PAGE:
Shetland Sheepdog (Sheltie): Dog Breed Characteristics & Care

History, Care Tips, and Helpful Information for Pet Owners

side view of a gray and white Shetland sheepdog (Sheltie)

Yvonne Van der Horst / Getty Images

The Shetland sheepdog, or Sheltie, is a small herding dog breed from Scotland with a long, straight, thick coat that comes in a variety of shades. Shelties look like a miniature version of the rough collie. They have upright ears that slightly bend over, an alert expression, a low tail, and an agile build. Bred to herd livestock, Shelties are quite intelligent and athletic. They also can be very loving and loyal companions.

Breed Overview

Group: Herding

Height: 13 to 16 inches

Weight: 15 to 25 pounds

Coat: Long double coat

Coat Color: Black and white; black, white, and tan; blue merle and white; blue merle, white, and tan; sable and white; or sable, merle, and tan

Life Span: 12 to 14 years

Temperament: Energetic, intelligent, playful

Hypoallergenic: No

Origin: Scotland

Characteristics of the Shetland Sheepdog

Shelties generally have a bright and alert temperament. They tend to be quite in tune with their surroundings. A high energy level and love of play also help to shape their personality. They love being active with their family but can be wary of strangers.

Affection Level High
Friendliness Medium
Kid-Friendly High
Pet-Friendly High
Exercise Needs High
Playfulness High
Energy Level High
Trainability High
Intelligence High
Tendency to Bark High
Amount of Shedding Medium

History of the Shetland Sheepdog

Although these dogs might remind you of the famous TV collie, Lassie, the Shetland sheepdog is not actually a direct descendant of the collie—unlike some miniaturized versions of larger breeds. Instead, it is more closely related to the Scottish collie and King Charles spaniel.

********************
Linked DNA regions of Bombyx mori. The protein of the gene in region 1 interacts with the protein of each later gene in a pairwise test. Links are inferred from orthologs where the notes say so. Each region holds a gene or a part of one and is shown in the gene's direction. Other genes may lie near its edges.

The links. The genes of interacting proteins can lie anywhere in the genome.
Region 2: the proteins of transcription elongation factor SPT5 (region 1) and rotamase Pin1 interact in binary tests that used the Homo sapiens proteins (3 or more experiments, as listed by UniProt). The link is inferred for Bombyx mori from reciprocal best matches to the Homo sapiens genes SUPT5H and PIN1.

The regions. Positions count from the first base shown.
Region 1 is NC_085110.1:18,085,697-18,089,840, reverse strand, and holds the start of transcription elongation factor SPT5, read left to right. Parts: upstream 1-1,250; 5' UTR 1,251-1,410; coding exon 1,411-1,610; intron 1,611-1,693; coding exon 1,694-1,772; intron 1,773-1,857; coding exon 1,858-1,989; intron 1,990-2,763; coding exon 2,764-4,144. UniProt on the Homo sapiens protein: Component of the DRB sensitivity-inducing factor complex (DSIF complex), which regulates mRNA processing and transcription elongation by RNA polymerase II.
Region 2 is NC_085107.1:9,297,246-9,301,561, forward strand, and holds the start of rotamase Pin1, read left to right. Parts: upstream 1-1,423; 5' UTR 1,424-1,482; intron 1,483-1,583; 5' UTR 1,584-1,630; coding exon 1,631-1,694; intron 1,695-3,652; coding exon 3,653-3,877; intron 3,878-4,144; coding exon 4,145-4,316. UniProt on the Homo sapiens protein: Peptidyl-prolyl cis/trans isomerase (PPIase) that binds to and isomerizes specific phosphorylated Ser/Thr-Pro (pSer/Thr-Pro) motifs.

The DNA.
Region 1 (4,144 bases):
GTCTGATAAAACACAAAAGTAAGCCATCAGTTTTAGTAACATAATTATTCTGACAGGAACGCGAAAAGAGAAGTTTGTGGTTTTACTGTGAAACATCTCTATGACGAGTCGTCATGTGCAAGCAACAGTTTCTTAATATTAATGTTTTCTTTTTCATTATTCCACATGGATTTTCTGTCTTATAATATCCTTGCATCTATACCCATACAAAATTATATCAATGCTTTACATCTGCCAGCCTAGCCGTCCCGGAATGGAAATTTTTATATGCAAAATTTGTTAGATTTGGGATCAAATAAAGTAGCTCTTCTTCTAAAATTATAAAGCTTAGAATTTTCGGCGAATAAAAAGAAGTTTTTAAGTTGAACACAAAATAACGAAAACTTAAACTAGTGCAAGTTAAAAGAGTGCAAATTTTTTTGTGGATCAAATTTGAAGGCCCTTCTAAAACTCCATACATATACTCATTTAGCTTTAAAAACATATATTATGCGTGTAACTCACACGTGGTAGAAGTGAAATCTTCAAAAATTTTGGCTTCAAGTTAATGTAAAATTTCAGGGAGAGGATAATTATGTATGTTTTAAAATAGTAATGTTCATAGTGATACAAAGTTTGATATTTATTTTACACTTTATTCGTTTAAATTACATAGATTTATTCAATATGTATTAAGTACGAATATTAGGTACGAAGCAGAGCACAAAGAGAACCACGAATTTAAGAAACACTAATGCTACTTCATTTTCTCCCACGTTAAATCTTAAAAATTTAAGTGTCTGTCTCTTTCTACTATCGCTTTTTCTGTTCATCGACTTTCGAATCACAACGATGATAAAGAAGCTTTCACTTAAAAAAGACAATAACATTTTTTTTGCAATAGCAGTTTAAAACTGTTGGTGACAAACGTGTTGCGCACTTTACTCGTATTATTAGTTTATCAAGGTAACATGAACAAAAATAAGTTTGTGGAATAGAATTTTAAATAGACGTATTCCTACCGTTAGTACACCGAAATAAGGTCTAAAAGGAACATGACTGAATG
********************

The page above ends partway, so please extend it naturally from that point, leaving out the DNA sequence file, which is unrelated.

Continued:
The actual origin of the Sheltie is unclear. But it’s likely that local dogs of Scotland's Shetland Islands were mixed with collies and other dogs that arrived from the mainland. The result was a dog with a thick coat that could withstand the harsh climate. And its small size was a valued trait because that meant it ate less than larger herding dogs. 

Shelties started to gain popularity outside of their native home in the early 20th century. They were first called the Shetland collie. But after disagreement from collie breeders, they were rebranded as Shetland sheepdogs. The Kennel Club of England first recognized the breed in 1909, followed by the American Kennel Club in 1911.

Shetland Sheepdog Care

Plan on lots of exercise and mental stimulation for a Sheltie. Also, expect to spend some time each week grooming its long coat. And aim to start training and socialization from an early age.

Exercise

Shelties should receive at least one to two hours per day of exercise. Long walks, jogging, hiking, and active games of fetch all are ideal ways to help them burn energy. And puzzle toys can challenge their intelligent minds. Shelties also excel in dog sports, including agility and herding. And they take well to training as therapy and service dogs.

Just be aware that their herding instinct can cause them to chase moving objects, including cars, if you let them off leash outside. It’s best to keep them on leash or in a securely fenced area.

Grooming

Brush your Sheltie’s long, thick coat at least a few times a week to remove loose fur and prevent mats. Pay special attention to the fur around the legs and tail, as well as behind the ears, as it can easily get matted. Expect periods of higher shedding seasonally, often in the spring and fall. Increase how often you brush to keep up with the loose fur. Avoid shaving a Sheltie’s coat, as it insulates the dog from both hot and cold weather and protects it from sunburn.